Background: Obsessive-compulsive spectrum disorders (OCSDs) are now recognised as distinct diagnostic entities related to obsessive-compulsive disorder (OCD). The features of OCSDs and OCD overlap in many respects including demographics, repetitive intrusive thoughts or behaviours, comorbidity, aetiology and preferential response to anti-obsessional drugs such as the selective serotonin reuptake inhibitors (SSRIs). Method: Literature was reviewed and preliminary data from various studies were re- examined to assess the relationship between compulsivity and impulsivity, and between OCD and OCSDs. Results: OCSDs include both compulsive and impulsive disorders and these can be viewed as lying at opposite ends of the dimension of risk avoidance. Compulsiveness is associated with increased frontal lobe activity and increased serotonergic activity, while impulsiveness is associated with reduced activity of these variables. Neural circuits affected by serotonergic pathways have been identified and pharmacological challenge of OCSD patients with serotonin receptor agonists have supported the involvement of serotonergic processes. Conclusions: SSRIs such as fluvoxamine have established efficacy in OCD and preliminary studies indicate that they are also effective in OCSDs. The features of three specimen OCSDs body dysmorphic disorder, pathological gambling and autism - and their treatment with SSRIs are reviewed.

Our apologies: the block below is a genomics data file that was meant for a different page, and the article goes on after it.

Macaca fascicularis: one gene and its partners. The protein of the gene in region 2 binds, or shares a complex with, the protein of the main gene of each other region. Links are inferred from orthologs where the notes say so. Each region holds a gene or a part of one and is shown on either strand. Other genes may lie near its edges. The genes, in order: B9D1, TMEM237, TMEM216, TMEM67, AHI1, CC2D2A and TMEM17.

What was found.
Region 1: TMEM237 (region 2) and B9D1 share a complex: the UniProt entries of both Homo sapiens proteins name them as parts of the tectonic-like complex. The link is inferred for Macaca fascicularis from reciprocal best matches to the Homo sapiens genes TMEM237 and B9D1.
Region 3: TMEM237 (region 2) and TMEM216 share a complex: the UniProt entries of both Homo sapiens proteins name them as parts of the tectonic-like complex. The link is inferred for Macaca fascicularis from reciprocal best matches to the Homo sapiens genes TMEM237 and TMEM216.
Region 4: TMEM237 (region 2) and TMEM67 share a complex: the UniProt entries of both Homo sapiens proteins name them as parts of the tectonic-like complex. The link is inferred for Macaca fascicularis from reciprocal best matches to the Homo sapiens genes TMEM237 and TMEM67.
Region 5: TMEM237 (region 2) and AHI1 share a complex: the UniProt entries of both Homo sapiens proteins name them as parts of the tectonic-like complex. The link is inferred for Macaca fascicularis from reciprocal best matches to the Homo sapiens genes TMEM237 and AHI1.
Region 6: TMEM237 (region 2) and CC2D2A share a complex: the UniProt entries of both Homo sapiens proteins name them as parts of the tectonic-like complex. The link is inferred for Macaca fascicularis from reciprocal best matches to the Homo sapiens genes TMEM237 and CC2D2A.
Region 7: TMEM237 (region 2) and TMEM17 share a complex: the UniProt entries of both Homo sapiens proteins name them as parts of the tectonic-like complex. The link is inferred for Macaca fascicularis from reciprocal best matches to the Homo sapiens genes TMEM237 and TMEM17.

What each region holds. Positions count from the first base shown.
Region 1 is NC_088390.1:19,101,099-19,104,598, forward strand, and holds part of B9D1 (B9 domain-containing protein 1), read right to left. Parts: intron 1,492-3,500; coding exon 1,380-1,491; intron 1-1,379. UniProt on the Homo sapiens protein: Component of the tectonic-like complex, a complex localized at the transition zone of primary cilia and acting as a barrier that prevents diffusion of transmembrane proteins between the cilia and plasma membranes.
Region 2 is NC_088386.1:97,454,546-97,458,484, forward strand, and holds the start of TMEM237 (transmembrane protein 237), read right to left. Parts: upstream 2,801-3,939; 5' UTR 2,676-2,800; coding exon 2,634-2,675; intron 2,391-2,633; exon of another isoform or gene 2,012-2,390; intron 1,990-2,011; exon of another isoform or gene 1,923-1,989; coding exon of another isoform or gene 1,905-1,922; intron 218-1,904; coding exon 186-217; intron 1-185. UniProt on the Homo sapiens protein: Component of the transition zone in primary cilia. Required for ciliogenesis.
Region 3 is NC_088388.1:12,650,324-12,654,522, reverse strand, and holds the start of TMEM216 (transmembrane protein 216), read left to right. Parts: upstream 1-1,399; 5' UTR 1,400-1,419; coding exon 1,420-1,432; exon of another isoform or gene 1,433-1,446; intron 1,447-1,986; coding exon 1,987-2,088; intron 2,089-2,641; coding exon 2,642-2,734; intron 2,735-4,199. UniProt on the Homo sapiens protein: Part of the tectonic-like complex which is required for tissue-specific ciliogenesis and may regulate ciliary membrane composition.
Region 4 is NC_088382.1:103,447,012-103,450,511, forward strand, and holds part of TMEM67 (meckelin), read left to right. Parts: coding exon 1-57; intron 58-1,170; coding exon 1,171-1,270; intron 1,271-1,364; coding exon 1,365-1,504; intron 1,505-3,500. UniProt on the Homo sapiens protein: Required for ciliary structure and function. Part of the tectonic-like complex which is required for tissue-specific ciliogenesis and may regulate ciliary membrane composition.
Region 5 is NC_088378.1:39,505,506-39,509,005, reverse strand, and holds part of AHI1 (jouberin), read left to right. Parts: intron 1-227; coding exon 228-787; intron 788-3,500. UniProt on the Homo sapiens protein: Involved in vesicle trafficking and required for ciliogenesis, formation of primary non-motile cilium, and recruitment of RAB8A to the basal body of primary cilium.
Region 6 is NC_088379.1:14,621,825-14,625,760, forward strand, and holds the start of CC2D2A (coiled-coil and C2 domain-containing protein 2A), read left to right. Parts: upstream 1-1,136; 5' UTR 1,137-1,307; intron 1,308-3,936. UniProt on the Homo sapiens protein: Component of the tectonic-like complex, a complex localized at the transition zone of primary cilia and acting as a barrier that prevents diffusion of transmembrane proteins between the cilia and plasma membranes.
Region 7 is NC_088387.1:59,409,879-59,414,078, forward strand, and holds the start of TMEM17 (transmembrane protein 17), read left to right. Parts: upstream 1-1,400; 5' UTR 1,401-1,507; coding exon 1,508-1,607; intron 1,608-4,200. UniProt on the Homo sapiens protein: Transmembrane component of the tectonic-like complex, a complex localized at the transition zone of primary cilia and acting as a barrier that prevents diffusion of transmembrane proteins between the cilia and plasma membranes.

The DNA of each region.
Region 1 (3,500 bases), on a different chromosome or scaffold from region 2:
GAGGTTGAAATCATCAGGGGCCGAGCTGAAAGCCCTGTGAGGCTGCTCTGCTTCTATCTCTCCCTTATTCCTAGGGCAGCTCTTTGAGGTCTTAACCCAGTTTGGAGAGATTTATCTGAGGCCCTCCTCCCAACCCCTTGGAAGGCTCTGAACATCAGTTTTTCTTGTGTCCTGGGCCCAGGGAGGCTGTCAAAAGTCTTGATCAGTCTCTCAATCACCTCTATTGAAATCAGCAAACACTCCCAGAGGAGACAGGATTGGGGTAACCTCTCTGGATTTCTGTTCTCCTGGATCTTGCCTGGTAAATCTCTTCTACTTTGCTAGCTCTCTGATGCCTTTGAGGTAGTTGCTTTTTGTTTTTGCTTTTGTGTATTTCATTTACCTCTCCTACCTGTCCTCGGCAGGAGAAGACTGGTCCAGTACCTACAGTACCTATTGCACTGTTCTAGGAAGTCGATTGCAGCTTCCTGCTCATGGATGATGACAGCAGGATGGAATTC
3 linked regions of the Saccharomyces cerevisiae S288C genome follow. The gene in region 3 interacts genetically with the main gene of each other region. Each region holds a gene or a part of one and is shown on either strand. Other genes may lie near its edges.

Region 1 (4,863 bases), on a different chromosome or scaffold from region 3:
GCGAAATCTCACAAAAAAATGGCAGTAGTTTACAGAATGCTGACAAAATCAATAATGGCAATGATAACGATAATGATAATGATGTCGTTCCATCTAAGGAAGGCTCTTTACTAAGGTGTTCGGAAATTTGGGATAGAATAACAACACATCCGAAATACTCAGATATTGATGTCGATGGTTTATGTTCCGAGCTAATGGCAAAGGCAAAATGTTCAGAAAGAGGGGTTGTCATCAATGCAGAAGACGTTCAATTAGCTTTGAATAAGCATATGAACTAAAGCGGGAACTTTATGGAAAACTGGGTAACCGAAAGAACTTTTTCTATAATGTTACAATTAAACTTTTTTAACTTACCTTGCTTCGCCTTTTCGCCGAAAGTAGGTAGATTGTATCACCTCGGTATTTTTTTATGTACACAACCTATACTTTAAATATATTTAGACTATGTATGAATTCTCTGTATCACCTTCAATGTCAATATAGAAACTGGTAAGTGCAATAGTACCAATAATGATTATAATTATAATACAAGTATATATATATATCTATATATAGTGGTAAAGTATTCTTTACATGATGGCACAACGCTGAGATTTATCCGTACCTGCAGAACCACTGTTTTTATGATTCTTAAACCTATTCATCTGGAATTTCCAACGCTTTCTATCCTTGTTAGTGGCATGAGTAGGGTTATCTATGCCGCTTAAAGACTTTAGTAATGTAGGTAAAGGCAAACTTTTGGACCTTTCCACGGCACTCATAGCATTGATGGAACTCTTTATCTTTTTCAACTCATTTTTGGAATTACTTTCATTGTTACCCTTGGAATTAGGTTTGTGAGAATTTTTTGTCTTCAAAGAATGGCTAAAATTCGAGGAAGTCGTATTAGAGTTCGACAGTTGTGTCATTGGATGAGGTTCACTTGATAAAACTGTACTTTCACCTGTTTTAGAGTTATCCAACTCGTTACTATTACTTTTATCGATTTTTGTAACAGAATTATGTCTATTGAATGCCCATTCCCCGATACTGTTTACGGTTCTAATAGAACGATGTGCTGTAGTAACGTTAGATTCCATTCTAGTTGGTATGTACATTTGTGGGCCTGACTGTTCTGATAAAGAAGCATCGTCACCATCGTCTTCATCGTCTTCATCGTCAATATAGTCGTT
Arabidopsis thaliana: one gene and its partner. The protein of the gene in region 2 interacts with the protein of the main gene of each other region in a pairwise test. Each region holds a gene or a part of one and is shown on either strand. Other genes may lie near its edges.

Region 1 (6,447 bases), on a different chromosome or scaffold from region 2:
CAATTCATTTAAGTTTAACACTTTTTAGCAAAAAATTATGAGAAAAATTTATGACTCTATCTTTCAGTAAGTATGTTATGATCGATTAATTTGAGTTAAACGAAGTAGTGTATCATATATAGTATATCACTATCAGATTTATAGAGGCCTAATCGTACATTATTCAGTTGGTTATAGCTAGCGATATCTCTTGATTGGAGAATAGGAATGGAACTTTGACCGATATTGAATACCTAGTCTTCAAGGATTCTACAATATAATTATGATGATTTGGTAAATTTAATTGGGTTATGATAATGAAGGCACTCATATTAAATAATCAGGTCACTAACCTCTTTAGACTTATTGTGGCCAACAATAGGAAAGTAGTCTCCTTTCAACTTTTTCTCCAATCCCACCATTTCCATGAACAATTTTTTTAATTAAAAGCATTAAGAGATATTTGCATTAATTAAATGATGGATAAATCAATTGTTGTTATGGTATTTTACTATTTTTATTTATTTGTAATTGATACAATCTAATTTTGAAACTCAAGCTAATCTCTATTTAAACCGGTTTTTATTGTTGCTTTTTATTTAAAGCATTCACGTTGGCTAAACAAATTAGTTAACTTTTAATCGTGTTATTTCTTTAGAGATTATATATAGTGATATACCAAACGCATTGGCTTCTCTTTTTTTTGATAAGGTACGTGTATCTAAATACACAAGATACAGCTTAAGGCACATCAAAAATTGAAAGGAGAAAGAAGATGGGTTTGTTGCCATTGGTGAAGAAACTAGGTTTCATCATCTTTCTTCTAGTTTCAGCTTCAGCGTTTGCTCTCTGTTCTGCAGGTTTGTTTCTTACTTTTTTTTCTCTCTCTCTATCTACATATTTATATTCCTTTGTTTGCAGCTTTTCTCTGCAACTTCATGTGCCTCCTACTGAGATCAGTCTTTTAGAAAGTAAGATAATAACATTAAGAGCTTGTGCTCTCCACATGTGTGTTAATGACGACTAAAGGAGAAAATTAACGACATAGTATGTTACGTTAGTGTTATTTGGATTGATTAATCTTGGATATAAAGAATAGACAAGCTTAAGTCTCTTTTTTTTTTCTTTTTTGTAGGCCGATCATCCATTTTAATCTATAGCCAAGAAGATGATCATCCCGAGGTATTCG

|Original language||English (US)|
|Number of pages||6|
|Journal||British Journal of Psychiatry|
|Issue number||SUPPL. 35|
|Publication status||Published - Jan 1 1998|